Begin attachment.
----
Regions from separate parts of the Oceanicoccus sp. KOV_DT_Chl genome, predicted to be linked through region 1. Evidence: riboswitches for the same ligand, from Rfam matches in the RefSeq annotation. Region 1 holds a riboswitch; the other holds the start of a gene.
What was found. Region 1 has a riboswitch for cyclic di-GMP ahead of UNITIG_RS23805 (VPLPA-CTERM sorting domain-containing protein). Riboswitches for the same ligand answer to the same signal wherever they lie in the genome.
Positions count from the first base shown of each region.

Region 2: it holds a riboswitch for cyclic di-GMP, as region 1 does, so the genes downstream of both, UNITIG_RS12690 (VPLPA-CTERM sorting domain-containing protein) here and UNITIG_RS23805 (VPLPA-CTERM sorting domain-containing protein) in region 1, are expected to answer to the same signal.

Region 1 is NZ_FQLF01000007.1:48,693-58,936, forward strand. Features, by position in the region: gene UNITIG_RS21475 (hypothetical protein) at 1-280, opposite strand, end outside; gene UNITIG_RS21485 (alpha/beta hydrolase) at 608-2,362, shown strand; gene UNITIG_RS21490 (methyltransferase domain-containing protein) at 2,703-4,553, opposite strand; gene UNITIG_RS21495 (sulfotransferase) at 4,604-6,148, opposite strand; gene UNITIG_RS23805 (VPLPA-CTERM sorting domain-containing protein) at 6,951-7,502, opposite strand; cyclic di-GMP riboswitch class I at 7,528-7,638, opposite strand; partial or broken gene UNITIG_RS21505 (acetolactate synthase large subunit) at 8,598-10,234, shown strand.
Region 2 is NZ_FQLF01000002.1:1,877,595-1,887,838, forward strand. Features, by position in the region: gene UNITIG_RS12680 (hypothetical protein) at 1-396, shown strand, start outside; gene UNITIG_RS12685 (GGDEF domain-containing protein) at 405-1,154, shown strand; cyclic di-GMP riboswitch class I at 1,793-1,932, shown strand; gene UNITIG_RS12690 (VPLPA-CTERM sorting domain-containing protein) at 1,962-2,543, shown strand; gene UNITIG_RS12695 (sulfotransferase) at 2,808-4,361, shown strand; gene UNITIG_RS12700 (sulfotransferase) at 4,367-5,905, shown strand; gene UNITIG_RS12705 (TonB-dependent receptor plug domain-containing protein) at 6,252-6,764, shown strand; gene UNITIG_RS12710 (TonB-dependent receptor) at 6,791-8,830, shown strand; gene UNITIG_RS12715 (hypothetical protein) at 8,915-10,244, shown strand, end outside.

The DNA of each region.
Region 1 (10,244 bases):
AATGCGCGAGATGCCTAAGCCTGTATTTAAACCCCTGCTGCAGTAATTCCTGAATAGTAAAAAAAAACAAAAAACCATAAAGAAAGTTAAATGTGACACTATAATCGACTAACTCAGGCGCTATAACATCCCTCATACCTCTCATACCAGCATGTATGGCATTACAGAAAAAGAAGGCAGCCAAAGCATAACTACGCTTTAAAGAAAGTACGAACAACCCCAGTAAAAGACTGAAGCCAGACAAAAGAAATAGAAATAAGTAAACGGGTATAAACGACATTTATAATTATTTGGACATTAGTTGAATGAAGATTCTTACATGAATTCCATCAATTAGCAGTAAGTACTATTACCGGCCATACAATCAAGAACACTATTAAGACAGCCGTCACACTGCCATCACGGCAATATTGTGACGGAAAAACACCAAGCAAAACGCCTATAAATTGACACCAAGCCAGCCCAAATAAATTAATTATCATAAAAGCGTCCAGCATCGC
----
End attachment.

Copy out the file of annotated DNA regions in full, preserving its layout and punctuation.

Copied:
Regions from separate parts of the Oceanicoccus sp. KOV_DT_Chl genome, predicted to be linked through region 1. Evidence: riboswitches for the same ligand, from Rfam matches in the RefSeq annotation. Region 1 holds a riboswitch; the other holds the start of a gene.
What was found. Region 1 has a riboswitch for cyclic di-GMP ahead of UNITIG_RS23805 (VPLPA-CTERM sorting domain-containing protein). Riboswitches for the same ligand answer to the same signal wherever they lie in the genome.
Positions count from the first base shown of each region.

Region 2: it holds a riboswitch for cyclic di-GMP, as region 1 does, so the genes downstream of both, UNITIG_RS12690 (VPLPA-CTERM sorting domain-containing protein) here and UNITIG_RS23805 (VPLPA-CTERM sorting domain-containing protein) in region 1, are expected to answer to the same signal.

Region 1 is NZ_FQLF01000007.1:48,693-58,936, forward strand. Features, by position in the region: gene UNITIG_RS21475 (hypothetical protein) at 1-280, opposite strand, end outside; gene UNITIG_RS21485 (alpha/beta hydrolase) at 608-2,362, shown strand; gene UNITIG_RS21490 (methyltransferase domain-containing protein) at 2,703-4,553, opposite strand; gene UNITIG_RS21495 (sulfotransferase) at 4,604-6,148, opposite strand; gene UNITIG_RS23805 (VPLPA-CTERM sorting domain-containing protein) at 6,951-7,502, opposite strand; cyclic di-GMP riboswitch class I at 7,528-7,638, opposite strand; partial or broken gene UNITIG_RS21505 (acetolactate synthase large subunit) at 8,598-10,234, shown strand.
Region 2 is NZ_FQLF01000002.1:1,877,595-1,887,838, forward strand. Features, by position in the region: gene UNITIG_RS12680 (hypothetical protein) at 1-396, shown strand, start outside; gene UNITIG_RS12685 (GGDEF domain-containing protein) at 405-1,154, shown strand; cyclic di-GMP riboswitch class I at 1,793-1,932, shown strand; gene UNITIG_RS12690 (VPLPA-CTERM sorting domain-containing protein) at 1,962-2,543, shown strand; gene UNITIG_RS12695 (sulfotransferase) at 2,808-4,361, shown strand; gene UNITIG_RS12700 (sulfotransferase) at 4,367-5,905, shown strand; gene UNITIG_RS12705 (TonB-dependent receptor plug domain-containing protein) at 6,252-6,764, shown strand; gene UNITIG_RS12710 (TonB-dependent receptor) at 6,791-8,830, shown strand; gene UNITIG_RS12715 (hypothetical protein) at 8,915-10,244, shown strand, end outside.

The DNA of each region.
Region 1 (10,244 bases):
AATGCGCGAGATGCCTAAGCCTGTATTTAAACCCCTGCTGCAGTAATTCCTGAATAGTAAAAAAAAACAAAAAACCATAAAGAAAGTTAAATGTGACACTATAATCGACTAACTCAGGCGCTATAACATCCCTCATACCTCTCATACCAGCATGTATGGCATTACAGAAAAAGAAGGCAGCCAAAGCATAACTACGCTTTAAAGAAAGTACGAACAACCCCAGTAAAAGACTGAAGCCAGACAAAAGAAATAGAAATAAGTAAACGGGTATAAACGACATTTATAATTATTTGGACATTAGTTGAATGAAGATTCTTACATGAATTCCATCAATTAGCAGTAAGTACTATTACCGGCCATACAATCAAGAACACTATTAAGACAGCCGTCACACTGCCATCACGGCAATATTGTGACGGAAAAACACCAAGCAAAACGCCTATAAATTGACACCAAGCCAGCCCAAATAAATTAATTATCATAAAAGCGTCCAGCATCGC